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Jerusalem Protest by Ultra-Orthodox Jews Turns Violent

Israeli ultra-Orthodox Jewish men are sprayed with water canons during clashes with police at a protest against the detention of a member of their community who refuses to serve in the Israeli army, in Jerusalem, Israel, Sept. 17, 2017.

Hundreds of ultra-Orthodox Jews clashed with Israeli security forces in Jerusalem Sunday when an anti-military demonstration turned violent.

The protest became violent when demonstrators blocked roads and resisted efforts to disperse them by riot police, mounted officers and by water cannons.

"Eight rioters who used violence against police were arrested," a police statement said

The protesters were demonstrating against the arrest of a community member for refusing to enlist in the military. The issue has gained attention since Israel's Supreme Court struck down a 2015 law that granted exemptions from military service to ultra-Orthodox men.

Most ultra-Orthodox seminary students are exempt from military service but they must obtain the exemption by submitting to a conscription process. Police say the man arrested refused to show up for recruitment.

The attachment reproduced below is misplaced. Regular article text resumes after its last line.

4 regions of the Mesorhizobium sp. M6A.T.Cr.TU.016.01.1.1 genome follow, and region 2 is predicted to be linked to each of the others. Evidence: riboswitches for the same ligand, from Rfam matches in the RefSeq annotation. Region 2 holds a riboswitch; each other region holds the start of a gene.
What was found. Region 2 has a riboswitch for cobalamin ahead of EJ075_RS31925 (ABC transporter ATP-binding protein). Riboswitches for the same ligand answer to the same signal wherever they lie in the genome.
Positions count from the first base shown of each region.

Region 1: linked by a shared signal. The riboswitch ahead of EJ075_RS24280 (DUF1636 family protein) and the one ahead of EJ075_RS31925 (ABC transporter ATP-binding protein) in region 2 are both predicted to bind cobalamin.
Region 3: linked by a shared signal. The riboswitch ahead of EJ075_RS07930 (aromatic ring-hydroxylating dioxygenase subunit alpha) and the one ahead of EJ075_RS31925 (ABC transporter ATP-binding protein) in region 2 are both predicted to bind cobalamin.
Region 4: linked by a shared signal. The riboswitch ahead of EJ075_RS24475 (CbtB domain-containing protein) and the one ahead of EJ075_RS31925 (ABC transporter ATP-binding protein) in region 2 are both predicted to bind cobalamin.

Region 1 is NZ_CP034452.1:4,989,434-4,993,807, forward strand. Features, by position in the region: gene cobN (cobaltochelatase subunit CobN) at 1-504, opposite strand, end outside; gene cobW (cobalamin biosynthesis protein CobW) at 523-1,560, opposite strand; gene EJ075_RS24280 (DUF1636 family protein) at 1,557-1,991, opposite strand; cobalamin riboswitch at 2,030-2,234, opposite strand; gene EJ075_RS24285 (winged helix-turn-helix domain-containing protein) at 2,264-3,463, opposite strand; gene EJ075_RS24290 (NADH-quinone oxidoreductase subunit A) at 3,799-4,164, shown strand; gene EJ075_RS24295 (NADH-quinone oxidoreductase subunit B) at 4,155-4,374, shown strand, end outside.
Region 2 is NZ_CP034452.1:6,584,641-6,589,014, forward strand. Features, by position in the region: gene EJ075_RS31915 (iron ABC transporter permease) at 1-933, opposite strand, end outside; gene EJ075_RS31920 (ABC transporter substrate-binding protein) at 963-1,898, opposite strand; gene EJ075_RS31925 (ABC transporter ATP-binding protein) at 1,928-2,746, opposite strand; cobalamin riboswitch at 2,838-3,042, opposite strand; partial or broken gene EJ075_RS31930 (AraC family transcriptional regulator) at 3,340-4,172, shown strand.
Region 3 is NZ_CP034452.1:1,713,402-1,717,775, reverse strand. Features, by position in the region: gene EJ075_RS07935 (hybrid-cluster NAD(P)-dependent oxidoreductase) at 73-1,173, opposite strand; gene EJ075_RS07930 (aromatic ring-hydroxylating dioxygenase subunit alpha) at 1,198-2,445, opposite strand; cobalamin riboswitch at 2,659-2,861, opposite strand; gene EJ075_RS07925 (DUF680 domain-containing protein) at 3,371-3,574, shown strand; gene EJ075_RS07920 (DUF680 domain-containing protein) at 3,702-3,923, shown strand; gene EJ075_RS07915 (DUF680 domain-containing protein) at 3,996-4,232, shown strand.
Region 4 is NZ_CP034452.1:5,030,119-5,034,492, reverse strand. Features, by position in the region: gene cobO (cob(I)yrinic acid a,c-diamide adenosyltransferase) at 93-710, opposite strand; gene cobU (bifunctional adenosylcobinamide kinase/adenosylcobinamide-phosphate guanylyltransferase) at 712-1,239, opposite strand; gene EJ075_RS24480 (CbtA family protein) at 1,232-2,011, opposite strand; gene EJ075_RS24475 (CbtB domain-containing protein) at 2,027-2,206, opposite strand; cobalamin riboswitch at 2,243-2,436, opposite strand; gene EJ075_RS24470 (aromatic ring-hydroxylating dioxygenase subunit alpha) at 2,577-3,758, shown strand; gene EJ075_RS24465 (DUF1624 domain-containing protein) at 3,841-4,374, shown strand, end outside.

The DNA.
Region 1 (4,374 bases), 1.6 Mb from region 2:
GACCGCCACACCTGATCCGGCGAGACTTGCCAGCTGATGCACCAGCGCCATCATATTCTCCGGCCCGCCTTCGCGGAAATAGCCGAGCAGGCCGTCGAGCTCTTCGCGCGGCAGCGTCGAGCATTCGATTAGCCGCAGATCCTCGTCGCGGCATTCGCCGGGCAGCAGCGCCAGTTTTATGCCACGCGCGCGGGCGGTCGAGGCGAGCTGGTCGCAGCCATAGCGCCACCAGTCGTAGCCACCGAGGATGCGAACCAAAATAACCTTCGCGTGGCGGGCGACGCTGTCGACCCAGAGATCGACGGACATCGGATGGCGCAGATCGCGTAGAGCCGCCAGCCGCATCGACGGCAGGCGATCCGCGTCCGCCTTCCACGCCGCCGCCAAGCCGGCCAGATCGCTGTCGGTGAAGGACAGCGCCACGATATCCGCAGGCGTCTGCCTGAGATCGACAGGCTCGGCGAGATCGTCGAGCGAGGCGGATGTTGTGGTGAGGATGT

Israeli men and women are required to join the military when they turn 18, but the ultra-Orthodox community has won exemptions, contending that young men studying in Jewish seminaries serve the nation through study and prayer.

Secular Israelis say the system is unfair, and the Supreme Court ruling last week endorsed that view. The high court delayed implementation of its ruling for one year, to give the government time to resolve the issue or, as many Israelis believe, to allow the ultra-Orthodox community to campaign for a new law extending the religious exemptions.